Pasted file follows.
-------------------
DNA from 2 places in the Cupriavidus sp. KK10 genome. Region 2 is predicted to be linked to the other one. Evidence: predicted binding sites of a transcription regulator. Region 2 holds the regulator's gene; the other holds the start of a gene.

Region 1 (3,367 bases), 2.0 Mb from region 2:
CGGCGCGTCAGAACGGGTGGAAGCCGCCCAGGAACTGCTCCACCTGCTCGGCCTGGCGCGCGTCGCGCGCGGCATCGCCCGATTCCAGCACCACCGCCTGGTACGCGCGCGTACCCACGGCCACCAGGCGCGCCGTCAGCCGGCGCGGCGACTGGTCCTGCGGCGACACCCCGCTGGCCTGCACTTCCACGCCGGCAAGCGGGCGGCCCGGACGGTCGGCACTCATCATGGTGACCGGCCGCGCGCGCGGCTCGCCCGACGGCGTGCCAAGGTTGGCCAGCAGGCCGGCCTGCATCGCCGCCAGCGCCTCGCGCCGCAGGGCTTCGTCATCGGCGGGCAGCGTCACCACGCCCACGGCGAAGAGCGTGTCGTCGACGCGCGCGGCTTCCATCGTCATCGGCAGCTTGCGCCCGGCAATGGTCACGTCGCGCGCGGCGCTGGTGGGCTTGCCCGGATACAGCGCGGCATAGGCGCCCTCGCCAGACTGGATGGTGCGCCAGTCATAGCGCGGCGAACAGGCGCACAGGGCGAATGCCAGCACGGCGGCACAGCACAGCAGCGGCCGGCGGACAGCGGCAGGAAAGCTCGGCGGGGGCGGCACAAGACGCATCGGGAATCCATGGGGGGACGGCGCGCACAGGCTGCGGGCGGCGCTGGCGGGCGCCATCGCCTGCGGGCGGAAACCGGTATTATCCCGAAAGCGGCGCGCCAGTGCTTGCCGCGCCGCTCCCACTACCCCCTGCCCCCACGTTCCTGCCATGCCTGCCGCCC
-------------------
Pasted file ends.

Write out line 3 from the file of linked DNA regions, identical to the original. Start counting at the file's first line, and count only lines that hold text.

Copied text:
CGGCGCGTCAGAACGGGTGGAAGCCGCCCAGGAACTGCTCCACCTGCTCGGCCTGGCGCGCGTCGCGCGCGGCATCGCCCGATTCCAGCACCACCGCCTGGTACGCGCGCGTACCCACGGCCACCAGGCGCGCCGTCAGCCGGCGCGGCGACTGGTCCTGCGGCGACACCCCGCTGGCCTGCACTTCCACGCCGGCAAGCGGGCGGCCCGGACGGTCGGCACTCATCATGGTGACCGGCCGCGCGCGCGGCTCGCCCGACGGCGTGCCAAGGTTGGCCAGCAGGCCGGCCTGCATCGCCGCCAGCGCCTCGCGCCGCAGGGCTTCGTCATCGGCGGGCAGCGTCACCACGCCCACGGCGAAGAGCGTGTCGTCGACGCGCGCGGCTTCCATCGTCATCGGCAGCTTGCGCCCGGCAATGGTCACGTCGCGCGCGGCGCTGGTGGGCTTGCCCGGATACAGCGCGGCATAGGCGCCCTCGCCAGACTGGATGGTGCGCCAGTCATAGCGCGGCGAACAGGCGCACAGGGCGAATGCCAGCACGGCGGCACAGCACAGCAGCGGCCGGCGGACAGCGGCAGGAAAGCTCGGCGGGGGCGGCACAAGACGCATCGGGAATCCATGGGGGGACGGCGCGCACAGGCTGCGGGCGGCGCTGGCGGGCGCCATCGCCTGCGGGCGGAAACCGGTATTATCCCGAAAGCGGCGCGCCAGTGCTTGCCGCGCCGCTCCCACTACCCCCTGCCCCCACGTTCCTGCCATGCCTGCCGCCC